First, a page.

However, the greater risk that is embedded in a relative valuation exercise that uses P/E multiple is, that there is an intrinsic assumption that the markets are valuing the firms in question correctly. This is a very brave assumption to make. This might not be the case always. While the investor has to take in to account the fact that the markets do generally tend to be correct, the same markets do end up with average P/E ratios of 27x for a sector. Therefore, to get a bearing on realistic P/E ratios investors can use two methods and thus, cross check to find a rational price for the stock.
First method is to calculate a P/E ratio for a stock and compare it with the P/E ratios the markets are using.
Second method is to look at the PEG ratio. That looks at the P/E ratio in light of the future growth in earnings.
In the past we have seen that stock price is a function of the expected dividends in the future. Therefore, we have
P0 = ----
PO= stock price
D= Dividend expected at the end of the year
r= required rate of return
g=perpetual growth rate expected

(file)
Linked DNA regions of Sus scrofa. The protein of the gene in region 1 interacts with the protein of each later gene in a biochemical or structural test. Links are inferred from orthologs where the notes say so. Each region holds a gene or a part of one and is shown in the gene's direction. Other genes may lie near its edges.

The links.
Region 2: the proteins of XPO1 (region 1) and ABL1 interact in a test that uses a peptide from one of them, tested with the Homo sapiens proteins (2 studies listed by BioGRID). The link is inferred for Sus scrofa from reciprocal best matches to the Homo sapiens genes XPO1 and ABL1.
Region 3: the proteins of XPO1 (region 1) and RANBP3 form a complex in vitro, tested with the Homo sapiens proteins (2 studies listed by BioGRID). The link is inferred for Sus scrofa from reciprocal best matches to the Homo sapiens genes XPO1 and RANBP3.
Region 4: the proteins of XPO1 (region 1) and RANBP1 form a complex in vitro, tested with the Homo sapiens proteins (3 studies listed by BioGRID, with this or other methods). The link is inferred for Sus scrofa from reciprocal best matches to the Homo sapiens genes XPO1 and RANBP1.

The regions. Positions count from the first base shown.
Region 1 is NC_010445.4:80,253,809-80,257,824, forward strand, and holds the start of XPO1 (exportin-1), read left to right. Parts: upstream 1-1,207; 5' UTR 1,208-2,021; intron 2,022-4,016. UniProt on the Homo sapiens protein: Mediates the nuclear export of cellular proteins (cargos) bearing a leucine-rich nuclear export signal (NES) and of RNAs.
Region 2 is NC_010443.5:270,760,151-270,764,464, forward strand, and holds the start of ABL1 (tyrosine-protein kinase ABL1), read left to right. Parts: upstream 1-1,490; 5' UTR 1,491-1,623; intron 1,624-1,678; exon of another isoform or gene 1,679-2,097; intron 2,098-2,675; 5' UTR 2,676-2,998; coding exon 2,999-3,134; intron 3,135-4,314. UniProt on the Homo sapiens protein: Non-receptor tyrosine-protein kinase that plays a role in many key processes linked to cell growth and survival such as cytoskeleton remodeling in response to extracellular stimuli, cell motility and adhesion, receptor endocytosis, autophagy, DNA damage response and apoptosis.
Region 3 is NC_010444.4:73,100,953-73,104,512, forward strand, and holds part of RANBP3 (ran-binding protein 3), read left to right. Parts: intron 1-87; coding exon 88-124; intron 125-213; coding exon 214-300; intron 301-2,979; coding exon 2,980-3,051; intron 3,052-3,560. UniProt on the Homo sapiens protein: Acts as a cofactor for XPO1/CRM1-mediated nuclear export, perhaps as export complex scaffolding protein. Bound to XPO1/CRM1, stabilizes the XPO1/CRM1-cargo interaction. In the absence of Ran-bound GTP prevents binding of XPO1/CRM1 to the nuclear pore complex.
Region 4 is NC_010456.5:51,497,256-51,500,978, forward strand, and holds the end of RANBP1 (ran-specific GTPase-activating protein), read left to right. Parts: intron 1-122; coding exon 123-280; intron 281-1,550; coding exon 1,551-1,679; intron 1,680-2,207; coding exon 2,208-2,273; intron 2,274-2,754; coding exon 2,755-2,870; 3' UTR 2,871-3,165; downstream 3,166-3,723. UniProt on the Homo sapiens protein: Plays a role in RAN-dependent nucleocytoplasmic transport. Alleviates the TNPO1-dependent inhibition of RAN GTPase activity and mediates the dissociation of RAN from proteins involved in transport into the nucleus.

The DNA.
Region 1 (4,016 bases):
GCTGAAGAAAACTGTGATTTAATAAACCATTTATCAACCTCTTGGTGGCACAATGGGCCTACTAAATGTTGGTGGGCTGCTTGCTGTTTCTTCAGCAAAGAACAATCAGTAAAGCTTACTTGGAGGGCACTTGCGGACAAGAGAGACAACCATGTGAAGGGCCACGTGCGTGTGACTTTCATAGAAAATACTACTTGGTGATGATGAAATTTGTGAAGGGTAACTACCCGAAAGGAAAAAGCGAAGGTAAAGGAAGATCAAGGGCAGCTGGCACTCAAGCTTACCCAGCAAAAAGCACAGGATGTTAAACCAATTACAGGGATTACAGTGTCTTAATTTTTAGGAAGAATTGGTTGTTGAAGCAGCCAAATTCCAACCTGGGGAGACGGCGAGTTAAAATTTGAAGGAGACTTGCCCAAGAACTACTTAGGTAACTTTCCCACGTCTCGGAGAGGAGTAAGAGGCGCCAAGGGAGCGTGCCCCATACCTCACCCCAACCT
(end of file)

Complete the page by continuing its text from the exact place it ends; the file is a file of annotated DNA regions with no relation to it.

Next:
For calculation of rate of return please follow this link Expected rate of returns
Dividend can be also expressed as = EPS x Payout ratio
Modifying we have
PO = EPS0 x Payout ratio *(1+g)
Where EPS0 is the current EPS for the company
P0 = Payout ratio*(1+g)
P0 = P/E
Therefore, P/E = Payout ratio*(1+g)
HLL that has a pay out ratio of about 90%, has seen earnings grow at a CAGR of 25% for between 1986 and 2004. Assuming a perpetual growth rate of 10% for the company and a required rate of return of 14% the P/E ratio works out to be 14x times. The stock is currently trading at a P/E multiple of about 17x. Obviously, the markets are factoring in a slightly higher growth rates.
Thus, based on the same assumptions for calculating the stock price, the P/E ratio can be estimated. However, the problem with this method is that retail investors need to make assumptions about the discount rate, payout ratio and perpetual growth rates. These being not so widely available would be very difficult to approximate. And if any one was to make the effort, why not calculate the stock price? There is merit in the argument. We want to point out here is that many times P/E ratio is used because there is a misconception that while using P/E ratios the need to make assumptions about the above mentioned variables are eliminated. However, one must appreciate that this is not a number pulled out of a hat, but the ratio is determined by the same assumptions that go into determining the stock price.
However for those who do not want to get involved in the complex process of valuing a stock the PEG ratio, is a tool that can help.